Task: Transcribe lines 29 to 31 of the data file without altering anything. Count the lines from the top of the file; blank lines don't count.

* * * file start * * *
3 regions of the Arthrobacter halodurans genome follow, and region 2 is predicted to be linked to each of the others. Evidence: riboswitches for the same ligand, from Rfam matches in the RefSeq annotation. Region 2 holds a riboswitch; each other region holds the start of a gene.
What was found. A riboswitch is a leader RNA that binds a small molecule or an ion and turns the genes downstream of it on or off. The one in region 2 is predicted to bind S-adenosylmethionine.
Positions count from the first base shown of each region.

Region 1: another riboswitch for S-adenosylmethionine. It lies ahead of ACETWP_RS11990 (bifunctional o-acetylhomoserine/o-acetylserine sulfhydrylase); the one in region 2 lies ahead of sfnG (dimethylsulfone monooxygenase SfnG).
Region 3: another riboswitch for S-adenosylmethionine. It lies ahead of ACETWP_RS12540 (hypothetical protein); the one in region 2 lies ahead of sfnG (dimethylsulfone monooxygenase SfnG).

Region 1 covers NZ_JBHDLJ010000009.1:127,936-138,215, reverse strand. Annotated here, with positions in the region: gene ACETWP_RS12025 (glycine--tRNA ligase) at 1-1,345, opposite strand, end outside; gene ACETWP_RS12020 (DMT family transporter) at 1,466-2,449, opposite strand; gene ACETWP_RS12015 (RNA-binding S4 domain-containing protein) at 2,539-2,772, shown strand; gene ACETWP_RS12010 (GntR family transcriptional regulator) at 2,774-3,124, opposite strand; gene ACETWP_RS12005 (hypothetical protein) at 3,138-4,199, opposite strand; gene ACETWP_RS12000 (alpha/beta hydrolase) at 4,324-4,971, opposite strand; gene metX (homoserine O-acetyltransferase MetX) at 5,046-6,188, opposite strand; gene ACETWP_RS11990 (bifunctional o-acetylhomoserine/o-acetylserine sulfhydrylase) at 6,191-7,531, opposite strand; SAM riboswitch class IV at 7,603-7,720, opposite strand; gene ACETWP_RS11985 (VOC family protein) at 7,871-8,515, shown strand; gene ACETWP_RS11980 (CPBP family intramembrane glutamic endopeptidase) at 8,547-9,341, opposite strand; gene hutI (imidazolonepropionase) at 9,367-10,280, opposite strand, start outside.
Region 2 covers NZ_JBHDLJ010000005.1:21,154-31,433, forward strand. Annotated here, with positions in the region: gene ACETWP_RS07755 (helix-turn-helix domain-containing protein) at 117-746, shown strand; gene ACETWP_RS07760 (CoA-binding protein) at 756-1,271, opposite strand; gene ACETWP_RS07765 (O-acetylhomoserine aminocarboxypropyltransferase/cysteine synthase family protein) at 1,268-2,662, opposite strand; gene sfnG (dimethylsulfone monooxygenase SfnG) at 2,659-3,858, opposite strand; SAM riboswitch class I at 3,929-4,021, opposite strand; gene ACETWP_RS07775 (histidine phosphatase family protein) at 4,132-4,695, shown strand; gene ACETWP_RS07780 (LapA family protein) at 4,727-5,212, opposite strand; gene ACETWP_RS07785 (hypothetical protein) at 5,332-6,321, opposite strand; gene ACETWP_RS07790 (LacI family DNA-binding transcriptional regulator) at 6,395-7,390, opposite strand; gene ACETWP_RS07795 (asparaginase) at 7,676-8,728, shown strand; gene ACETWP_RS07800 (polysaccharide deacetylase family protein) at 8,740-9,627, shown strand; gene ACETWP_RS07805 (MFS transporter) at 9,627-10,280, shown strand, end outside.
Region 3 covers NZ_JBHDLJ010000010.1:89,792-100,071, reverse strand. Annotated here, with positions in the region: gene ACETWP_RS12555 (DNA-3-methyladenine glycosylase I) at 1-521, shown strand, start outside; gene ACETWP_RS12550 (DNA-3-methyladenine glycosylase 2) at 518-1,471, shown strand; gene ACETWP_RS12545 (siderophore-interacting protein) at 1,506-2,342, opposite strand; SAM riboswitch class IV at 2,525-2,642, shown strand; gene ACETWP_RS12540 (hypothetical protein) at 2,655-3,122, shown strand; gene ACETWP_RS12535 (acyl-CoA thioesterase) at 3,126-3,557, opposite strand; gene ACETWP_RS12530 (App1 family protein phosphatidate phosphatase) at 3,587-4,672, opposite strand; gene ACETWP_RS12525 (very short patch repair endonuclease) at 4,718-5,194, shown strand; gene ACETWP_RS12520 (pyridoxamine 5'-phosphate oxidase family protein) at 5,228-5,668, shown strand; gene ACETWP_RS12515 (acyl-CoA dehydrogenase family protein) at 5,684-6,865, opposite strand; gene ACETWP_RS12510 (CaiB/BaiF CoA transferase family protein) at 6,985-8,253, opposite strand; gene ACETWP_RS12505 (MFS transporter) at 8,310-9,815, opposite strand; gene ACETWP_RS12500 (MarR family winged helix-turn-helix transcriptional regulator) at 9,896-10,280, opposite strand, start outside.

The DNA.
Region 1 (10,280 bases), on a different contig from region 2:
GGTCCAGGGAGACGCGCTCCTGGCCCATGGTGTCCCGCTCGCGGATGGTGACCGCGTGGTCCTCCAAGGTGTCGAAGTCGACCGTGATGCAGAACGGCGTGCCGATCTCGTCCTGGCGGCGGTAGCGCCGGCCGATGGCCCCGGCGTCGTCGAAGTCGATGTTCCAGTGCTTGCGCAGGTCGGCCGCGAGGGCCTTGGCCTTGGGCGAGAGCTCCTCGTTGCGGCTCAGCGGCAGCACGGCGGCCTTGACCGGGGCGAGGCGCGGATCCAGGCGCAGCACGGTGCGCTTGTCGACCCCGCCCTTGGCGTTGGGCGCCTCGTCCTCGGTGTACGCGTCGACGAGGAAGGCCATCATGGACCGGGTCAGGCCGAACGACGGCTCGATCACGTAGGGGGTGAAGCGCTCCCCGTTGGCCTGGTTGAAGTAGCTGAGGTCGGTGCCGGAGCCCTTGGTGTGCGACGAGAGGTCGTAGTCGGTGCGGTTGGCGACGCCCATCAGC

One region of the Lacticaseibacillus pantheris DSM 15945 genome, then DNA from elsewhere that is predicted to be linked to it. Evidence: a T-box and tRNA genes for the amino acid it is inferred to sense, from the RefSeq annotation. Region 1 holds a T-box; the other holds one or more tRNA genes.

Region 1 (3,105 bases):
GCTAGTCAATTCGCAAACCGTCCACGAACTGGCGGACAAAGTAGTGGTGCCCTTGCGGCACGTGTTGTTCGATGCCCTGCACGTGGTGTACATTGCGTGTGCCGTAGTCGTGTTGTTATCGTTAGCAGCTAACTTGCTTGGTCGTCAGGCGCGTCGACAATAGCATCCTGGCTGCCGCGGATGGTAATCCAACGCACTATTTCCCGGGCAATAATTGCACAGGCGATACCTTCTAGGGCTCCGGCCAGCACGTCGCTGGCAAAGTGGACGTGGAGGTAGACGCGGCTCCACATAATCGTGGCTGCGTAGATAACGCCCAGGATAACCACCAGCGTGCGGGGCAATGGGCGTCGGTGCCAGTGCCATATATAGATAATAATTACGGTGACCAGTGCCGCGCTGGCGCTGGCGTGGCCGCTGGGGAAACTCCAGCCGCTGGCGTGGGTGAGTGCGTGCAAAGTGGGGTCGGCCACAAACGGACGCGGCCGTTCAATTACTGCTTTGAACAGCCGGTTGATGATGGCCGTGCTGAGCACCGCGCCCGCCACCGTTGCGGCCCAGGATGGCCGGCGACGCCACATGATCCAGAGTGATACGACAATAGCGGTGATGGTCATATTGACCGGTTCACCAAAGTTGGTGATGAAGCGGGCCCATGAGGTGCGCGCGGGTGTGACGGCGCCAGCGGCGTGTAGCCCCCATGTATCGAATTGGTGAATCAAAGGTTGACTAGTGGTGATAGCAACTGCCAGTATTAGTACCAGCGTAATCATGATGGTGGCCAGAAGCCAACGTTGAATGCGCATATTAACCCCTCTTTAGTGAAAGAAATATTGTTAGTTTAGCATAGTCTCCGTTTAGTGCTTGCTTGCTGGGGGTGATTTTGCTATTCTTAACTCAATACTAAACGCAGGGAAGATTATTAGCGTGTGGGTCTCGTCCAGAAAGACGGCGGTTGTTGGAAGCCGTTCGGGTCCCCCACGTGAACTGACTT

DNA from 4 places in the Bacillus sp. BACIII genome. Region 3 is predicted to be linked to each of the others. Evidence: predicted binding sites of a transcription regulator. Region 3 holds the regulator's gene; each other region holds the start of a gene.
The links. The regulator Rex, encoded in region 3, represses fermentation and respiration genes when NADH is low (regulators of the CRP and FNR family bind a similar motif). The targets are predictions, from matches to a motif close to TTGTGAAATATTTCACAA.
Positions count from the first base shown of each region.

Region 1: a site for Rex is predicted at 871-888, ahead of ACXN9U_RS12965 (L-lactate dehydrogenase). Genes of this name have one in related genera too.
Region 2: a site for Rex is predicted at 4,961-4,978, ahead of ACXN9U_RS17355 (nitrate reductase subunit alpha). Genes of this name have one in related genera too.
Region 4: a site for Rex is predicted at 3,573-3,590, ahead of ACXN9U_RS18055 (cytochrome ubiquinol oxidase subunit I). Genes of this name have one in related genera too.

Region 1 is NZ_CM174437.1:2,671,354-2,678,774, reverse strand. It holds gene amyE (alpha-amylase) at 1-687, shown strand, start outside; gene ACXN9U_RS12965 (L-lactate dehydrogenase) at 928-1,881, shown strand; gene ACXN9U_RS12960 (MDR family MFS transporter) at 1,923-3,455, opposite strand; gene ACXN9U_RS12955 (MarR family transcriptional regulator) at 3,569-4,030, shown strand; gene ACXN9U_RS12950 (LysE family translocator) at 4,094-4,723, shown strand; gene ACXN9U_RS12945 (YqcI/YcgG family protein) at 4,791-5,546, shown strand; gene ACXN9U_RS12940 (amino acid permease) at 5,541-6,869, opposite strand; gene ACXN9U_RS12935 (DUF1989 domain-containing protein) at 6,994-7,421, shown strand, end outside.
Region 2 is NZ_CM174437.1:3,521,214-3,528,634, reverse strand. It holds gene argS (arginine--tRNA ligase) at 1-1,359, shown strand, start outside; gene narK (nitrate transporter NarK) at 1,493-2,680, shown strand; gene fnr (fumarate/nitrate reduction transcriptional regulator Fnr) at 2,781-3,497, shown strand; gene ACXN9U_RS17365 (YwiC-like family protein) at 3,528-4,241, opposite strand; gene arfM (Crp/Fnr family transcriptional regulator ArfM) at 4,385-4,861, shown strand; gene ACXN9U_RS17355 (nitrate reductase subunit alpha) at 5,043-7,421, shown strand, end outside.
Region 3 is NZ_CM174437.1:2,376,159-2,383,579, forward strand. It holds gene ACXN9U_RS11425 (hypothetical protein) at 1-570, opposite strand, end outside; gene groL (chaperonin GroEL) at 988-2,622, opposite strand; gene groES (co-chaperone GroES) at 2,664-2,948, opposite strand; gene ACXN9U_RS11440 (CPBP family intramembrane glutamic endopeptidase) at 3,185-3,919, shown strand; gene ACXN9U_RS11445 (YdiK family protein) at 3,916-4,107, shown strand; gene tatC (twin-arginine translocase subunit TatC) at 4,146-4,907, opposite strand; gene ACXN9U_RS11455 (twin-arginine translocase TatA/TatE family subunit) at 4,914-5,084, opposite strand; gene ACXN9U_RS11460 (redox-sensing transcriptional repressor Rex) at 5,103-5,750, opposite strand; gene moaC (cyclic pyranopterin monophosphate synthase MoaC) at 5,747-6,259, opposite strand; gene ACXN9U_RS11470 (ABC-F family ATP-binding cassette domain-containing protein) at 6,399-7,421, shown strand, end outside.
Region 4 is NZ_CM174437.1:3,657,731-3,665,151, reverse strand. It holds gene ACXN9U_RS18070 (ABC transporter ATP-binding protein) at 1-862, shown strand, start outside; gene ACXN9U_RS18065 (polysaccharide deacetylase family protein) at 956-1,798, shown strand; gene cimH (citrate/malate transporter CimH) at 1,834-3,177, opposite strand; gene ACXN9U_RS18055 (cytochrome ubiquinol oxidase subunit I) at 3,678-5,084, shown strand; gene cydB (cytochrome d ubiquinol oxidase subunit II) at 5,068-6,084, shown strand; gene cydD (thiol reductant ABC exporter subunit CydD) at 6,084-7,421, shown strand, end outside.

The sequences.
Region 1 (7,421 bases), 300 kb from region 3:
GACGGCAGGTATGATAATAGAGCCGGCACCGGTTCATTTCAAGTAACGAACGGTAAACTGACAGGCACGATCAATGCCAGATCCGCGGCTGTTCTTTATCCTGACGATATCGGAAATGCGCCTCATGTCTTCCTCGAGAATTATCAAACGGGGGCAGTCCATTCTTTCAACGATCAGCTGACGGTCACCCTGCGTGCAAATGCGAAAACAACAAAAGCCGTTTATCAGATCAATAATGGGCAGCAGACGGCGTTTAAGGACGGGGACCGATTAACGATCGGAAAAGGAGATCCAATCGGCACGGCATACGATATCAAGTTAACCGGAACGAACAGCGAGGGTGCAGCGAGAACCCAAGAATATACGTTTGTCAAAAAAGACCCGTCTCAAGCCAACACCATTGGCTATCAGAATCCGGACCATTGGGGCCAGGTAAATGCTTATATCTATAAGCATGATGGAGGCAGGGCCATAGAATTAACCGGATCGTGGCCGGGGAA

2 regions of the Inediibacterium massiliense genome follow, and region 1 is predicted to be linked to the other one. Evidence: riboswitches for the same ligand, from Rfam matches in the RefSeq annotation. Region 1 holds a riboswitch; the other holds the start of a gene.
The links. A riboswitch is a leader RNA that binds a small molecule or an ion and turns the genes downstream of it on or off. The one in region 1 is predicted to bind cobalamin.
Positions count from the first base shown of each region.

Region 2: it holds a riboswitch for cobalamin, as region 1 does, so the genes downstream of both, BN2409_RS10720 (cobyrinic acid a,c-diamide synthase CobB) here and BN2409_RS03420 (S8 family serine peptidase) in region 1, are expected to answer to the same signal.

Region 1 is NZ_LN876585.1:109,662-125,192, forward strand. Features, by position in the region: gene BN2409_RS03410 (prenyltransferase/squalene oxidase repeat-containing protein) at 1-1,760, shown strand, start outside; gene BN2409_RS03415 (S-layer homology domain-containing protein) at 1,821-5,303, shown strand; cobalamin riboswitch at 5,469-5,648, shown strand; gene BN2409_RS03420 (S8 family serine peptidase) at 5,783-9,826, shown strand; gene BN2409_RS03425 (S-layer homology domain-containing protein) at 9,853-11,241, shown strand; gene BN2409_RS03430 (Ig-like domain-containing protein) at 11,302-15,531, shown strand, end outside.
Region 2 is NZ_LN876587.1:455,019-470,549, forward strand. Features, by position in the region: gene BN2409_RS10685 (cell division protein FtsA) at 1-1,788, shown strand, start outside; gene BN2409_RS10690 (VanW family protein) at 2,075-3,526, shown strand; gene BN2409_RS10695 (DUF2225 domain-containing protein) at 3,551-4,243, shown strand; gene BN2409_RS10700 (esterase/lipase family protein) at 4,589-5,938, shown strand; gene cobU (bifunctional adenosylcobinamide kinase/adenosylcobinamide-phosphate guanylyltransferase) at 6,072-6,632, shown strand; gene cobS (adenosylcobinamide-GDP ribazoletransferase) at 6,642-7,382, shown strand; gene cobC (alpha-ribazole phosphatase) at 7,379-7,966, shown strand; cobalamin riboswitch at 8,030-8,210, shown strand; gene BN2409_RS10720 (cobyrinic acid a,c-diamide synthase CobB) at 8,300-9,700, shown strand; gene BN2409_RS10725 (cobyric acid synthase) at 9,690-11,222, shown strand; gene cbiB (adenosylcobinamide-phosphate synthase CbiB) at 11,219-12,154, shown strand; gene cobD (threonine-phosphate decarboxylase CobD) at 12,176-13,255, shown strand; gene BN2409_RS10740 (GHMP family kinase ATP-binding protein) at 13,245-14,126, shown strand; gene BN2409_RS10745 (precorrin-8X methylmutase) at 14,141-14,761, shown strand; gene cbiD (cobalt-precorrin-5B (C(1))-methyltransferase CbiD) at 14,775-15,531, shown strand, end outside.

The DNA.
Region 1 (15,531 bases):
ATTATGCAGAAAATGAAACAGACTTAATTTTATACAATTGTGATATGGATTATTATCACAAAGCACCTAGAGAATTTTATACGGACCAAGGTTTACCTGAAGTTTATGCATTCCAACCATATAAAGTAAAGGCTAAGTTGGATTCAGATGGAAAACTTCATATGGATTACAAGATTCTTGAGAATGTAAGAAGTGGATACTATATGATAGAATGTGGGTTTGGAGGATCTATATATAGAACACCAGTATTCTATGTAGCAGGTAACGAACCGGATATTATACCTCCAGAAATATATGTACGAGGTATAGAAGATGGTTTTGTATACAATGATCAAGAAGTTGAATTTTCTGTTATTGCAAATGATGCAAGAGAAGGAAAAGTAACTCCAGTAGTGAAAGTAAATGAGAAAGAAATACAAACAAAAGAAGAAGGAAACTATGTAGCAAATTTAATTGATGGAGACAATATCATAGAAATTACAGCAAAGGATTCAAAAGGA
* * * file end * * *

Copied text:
The links. A riboswitch is a leader RNA that binds a small molecule or an ion and turns the genes downstream of it on or off. The one in region 1 is predicted to bind cobalamin.
Positions count from the first base shown of each region.

Region 2: it holds a riboswitch for cobalamin, as region 1 does, so the genes downstream of both, BN2409_RS10720 (cobyrinic acid a,c-diamide synthase CobB) here and BN2409_RS03420 (S8 family serine peptidase) in region 1, are expected to answer to the same signal.